When it comes to cutting carbon emissions, buildings play a decisive role worldwide. There is considerable potential to improve the net emissions of environmentally harmful gases, not just when constructing buildings but also when operating them. What we need now is urgent action. The question is, what’s the best way to make the environment we build around ourselves ‘fit for the future’?
Bottom line, the framework that exists now is the same for all measures that are introduced. The declared goal that came out of the Paris Agreement was that climate warming should be limited to 1.5 degrees Celsius. What this means in tangible terms is that worldwide, we will need to reduce greenhouse gas emissions to an absolute minimum by the middle of this century and, at the same time, build and expand carbon sinks to establish a healthy balance based on zero emissions.
Certification for comparable standards
One instrument that can help us systematically achieve our climate protection objectives – and at the same time apply uniform high standards that are comparable on a multinational level – is certification. After specifically focusing on requirements within an international context, in 2020 the DGNB released a new version of the international DGNB certification system for new constructions. The method adopted for the updated version is based on a comprehensive approach focusing on the life cycle of a building and how it performs over time. It also considers a myriad of factors affecting climate protection and resource conservation. As such, it is the first certification model worldwide that makes it possible to assess and measure circular economy solutions on a building level, also providing clear incentives for planning and developing climate-positive buildings.
The idea is not to simply work through checklists but to introduce measures that make the most sense in terms of holistic sustainability, in order to demonstrably improve our buildings. Dr. Robert Himmler, managing director of EGS-plan (Bangkok) Co Ltd and DGNB Auditor, carries out certifications in Southeast Asia. “The criteria catalogue provides us with guidelines for designing concepts and acts as a quality control instrument during planning and implementation,” says Himmler, highlighting the benefits of the system, particularly in an international context.
Thomas Kraubitz, Associate Director at BuroHappold and a Senior Auditor for the DGNB, also emphasises: “The DGNB System is extremely useful in global consulting, and it’s fundamentally international in design and application. The logical and systematic structure of the criteria, the fact that the system is so adaptable – plus the ‘Made in Germany‘ label it comes with, which is still held in such high esteem internationally – make it an effective quality assurance tool for sustainable projects inside and outside Germany.”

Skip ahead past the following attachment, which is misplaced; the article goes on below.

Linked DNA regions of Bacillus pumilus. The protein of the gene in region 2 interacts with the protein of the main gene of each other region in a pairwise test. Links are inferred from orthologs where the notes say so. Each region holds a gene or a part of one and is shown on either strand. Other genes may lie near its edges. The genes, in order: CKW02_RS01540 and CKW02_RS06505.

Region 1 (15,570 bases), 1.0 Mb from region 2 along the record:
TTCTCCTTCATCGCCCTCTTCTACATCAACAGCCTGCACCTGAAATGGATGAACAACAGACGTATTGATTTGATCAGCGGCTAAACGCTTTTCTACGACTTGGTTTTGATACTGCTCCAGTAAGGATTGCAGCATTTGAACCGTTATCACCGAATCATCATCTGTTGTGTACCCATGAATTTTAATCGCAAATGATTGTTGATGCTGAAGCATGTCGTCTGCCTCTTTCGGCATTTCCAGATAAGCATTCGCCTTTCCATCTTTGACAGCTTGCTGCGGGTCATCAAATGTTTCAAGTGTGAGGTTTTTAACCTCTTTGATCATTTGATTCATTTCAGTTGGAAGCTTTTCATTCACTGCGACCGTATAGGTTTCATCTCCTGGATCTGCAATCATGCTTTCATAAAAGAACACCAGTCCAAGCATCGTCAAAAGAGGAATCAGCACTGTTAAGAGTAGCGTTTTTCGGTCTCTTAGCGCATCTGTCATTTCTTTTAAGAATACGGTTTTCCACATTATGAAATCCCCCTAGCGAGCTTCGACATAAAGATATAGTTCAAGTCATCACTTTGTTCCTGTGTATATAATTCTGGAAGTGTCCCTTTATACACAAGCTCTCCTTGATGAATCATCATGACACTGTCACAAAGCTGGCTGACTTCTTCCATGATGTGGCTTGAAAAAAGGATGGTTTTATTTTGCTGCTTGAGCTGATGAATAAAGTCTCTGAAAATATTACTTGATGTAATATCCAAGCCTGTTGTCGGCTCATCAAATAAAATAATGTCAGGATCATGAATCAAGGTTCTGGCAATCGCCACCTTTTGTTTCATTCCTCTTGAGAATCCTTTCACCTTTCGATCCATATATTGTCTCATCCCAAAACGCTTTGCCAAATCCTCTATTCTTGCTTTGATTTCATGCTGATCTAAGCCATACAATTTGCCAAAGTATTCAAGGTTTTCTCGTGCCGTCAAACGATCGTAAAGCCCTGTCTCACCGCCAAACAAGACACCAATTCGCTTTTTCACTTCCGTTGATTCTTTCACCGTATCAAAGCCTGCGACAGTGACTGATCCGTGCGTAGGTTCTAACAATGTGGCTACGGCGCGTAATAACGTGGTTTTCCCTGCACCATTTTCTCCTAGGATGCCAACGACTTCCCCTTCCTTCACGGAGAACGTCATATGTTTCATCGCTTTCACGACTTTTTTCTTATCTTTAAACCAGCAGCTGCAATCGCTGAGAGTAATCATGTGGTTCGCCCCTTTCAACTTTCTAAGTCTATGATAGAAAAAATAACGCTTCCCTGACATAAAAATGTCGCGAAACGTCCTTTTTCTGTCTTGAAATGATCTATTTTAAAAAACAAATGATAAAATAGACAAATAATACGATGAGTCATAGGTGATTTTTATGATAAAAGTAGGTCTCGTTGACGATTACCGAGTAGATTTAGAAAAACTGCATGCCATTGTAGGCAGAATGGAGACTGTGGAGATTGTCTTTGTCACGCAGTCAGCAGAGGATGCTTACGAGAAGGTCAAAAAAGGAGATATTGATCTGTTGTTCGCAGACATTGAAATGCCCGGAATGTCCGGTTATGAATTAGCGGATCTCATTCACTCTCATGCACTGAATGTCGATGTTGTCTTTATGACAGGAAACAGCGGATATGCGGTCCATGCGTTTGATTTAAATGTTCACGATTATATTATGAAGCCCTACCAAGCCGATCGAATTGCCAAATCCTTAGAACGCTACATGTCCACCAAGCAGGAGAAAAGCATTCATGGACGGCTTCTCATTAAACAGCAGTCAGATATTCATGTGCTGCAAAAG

Taking local conditions into account
One important aspect is that uniform quality expectations and high standards cannot be equated with a one-size-fits-all solution. The regulatory framework is different from one country to the next, as are climate conditions and cultural factors. “Being able to adapt the system to specific countries is extremely important. For example this is also a matter of safeguarding minimum social standards,” states Kraubitz. The DGNB System makes it possible to determine certain values and encourage people to think about things in different ways. Himmler also considers adaptability a key advantage offered by the system, emphasising that, “It’s especially worth mentioning how local standards are accepted when it comes to calculating energy requirements, noise requirements and barrier-free construction.”
This is one of the reasons why, for many years now, the DGNB has been working successfully with System Partners in Denmark, Austria, Switzerland and Spain. Its System Partners have already been adapting the certification system to their individual countries, thus making it possible to gain local certification. In all other countries, experienced DGNB Auditors coordinate requirements with the DGNB to agree adaptations.
Eradicating preconceptions and highlighting advantages
For sustainability to really become the new normal in construction worldwide, not only is a recognised system needed to act as the global benchmark, more than anything a change in the mindset is required. “In lots of countries, sustainable building isn’t that common yet, so in those areas introducing measures to make a building more sustainable is often perceived as tantamount to more work and higher costs,” reports DGNB Auditor Robert Smodiš.
This is where it is valuable to integrate consultation, coordination and clarification as early as possible into the planning process and involve sustainability experts like DGNB Auditors or Consultants – also to deal with preconceptions and explain the benefits not just of sustainable building in itself, but also of certification. “When the results of all your efforts become visible and palpable, it makes it all the more satisfying for all the different stakeholders,” says Smodiš enthusiastically.
The growing importance of sustainability certification worldwide
Overall, over the past decade there has been a sharp rise in international interest in certifying the sustainability of development projects. The DGNB has certified more than 6000 developments alone, in just under 30 countries. At 45 per cent, the share of our international experts is also a reflection of this rising importance.
Detailed information on the new international version of our certification system for new constructions can be found here. For an overview of further international areas in which the DGNB works, see here.